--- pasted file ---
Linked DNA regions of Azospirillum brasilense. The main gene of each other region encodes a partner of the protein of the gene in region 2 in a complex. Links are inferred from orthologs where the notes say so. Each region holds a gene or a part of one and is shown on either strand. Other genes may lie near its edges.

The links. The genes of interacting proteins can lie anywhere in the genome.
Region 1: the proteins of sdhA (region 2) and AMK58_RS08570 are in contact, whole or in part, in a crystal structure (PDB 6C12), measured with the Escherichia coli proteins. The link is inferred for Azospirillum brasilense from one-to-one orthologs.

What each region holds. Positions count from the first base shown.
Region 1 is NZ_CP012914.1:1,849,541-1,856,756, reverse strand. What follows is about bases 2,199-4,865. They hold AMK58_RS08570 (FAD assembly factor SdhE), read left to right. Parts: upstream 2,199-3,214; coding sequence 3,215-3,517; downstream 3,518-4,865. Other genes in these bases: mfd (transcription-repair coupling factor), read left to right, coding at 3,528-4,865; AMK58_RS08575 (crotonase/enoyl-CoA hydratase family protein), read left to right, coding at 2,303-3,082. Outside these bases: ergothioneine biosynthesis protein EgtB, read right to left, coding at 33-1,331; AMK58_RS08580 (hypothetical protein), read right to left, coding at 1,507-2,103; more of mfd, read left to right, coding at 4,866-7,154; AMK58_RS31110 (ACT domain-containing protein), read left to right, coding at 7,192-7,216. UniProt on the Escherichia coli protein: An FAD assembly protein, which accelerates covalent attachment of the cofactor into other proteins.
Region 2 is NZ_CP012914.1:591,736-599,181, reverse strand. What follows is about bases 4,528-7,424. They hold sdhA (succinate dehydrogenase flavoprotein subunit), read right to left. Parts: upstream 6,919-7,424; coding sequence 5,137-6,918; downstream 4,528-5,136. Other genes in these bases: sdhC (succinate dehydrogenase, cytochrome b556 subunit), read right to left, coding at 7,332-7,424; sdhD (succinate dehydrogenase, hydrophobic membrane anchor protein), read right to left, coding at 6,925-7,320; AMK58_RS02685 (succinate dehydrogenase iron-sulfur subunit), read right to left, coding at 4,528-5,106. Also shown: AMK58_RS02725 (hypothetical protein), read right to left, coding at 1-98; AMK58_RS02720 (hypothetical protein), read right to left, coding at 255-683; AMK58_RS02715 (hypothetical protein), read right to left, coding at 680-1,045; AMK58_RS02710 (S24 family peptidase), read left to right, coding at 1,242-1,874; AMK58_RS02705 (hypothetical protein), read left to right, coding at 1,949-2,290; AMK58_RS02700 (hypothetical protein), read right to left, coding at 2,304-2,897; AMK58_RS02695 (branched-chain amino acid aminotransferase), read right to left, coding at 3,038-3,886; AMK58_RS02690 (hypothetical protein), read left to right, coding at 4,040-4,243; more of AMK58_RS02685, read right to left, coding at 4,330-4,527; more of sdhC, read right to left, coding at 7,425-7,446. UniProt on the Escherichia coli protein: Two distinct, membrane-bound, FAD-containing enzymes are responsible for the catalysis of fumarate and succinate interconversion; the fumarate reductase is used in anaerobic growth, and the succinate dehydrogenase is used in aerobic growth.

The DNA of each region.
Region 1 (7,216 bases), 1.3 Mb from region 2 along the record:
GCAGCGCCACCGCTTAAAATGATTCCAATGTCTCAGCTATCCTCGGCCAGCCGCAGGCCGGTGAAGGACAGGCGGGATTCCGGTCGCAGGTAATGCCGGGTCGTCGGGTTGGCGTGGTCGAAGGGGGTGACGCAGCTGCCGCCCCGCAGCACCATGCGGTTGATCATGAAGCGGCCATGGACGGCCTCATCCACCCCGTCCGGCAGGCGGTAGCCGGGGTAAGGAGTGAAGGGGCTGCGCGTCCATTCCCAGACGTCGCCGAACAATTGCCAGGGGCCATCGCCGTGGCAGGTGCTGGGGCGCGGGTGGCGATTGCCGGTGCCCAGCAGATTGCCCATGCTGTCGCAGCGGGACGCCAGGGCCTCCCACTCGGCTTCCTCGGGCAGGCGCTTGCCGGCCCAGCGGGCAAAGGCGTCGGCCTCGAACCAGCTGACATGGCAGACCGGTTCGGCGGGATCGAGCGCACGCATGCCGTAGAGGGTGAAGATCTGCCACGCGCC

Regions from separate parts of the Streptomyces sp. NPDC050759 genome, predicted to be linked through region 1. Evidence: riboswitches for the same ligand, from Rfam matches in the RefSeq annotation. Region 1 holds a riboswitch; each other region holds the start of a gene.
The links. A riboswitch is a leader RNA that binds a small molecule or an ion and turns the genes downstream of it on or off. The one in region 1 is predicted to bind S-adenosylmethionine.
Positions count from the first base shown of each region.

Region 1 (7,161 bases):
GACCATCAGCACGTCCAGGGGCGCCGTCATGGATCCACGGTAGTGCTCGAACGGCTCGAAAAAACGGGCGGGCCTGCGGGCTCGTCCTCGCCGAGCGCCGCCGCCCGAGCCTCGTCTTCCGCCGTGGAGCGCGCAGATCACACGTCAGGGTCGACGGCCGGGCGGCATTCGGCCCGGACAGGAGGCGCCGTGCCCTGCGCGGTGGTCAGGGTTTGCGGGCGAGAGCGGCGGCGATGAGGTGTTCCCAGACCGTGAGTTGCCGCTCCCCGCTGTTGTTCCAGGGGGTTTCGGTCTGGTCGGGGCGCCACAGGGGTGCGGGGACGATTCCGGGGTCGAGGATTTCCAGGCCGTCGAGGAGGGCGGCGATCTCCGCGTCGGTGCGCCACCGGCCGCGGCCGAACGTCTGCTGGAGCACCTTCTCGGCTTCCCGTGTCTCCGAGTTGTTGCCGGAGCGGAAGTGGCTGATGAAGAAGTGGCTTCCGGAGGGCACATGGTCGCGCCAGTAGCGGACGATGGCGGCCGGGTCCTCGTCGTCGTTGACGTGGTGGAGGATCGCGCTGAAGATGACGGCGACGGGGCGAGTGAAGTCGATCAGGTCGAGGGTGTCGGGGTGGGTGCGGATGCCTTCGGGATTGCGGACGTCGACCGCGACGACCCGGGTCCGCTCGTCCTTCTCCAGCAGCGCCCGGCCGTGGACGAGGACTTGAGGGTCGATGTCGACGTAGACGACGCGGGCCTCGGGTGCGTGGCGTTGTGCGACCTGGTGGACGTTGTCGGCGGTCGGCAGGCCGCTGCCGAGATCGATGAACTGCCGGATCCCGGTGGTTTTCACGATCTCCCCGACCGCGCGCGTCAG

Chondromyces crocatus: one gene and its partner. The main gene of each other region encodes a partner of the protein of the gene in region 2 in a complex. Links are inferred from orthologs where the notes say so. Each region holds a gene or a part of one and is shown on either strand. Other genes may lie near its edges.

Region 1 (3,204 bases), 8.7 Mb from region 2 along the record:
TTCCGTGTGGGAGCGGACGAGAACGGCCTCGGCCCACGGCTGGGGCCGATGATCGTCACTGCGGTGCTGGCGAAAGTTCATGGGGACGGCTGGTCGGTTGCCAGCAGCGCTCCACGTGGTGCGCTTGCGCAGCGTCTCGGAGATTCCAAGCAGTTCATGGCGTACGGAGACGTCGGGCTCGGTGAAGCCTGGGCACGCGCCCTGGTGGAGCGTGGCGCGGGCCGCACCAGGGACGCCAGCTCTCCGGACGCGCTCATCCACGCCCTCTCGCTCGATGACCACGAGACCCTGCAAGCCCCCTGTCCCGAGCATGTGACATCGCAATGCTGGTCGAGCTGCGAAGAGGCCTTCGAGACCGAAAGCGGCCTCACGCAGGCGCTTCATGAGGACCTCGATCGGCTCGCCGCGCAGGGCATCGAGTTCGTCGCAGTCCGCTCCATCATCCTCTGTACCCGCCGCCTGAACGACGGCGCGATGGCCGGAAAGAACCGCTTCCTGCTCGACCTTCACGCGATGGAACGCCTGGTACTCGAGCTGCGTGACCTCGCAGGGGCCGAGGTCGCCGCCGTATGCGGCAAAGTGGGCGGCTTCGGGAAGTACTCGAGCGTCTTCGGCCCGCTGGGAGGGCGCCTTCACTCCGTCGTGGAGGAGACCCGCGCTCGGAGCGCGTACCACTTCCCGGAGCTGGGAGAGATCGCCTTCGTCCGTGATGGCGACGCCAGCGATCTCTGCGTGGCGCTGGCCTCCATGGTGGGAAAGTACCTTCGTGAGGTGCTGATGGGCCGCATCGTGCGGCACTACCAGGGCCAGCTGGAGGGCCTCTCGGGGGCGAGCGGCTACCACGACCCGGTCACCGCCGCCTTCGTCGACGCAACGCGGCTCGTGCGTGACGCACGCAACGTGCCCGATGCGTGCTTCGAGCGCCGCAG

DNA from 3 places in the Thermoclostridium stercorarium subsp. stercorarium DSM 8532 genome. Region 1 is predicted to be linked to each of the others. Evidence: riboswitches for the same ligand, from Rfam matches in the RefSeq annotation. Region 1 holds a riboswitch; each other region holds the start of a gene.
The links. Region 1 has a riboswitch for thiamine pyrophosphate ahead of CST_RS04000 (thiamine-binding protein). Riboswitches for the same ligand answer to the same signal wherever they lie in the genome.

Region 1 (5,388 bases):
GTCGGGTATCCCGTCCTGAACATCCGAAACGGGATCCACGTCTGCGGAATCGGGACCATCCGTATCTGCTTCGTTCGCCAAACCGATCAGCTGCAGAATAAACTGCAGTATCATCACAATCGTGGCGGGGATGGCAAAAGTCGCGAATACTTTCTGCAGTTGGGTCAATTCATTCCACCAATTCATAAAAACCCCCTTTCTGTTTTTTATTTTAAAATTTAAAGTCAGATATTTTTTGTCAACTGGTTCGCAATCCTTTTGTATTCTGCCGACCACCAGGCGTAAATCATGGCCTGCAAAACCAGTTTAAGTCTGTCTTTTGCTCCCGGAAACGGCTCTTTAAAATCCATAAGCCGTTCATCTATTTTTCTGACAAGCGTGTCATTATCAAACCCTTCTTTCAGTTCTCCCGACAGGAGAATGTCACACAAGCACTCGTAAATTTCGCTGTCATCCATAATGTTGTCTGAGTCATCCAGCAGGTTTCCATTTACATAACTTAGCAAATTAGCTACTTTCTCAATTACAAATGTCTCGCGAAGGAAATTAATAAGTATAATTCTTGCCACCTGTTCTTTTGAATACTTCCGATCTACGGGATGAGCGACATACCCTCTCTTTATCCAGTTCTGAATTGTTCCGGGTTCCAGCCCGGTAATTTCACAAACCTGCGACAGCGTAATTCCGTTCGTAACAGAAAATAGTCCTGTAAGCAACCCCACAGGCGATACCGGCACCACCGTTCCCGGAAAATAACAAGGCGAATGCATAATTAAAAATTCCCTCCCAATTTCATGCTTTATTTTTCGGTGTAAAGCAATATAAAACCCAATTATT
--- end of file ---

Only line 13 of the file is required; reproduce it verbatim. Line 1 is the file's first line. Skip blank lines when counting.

Region 1 (7,161 bases):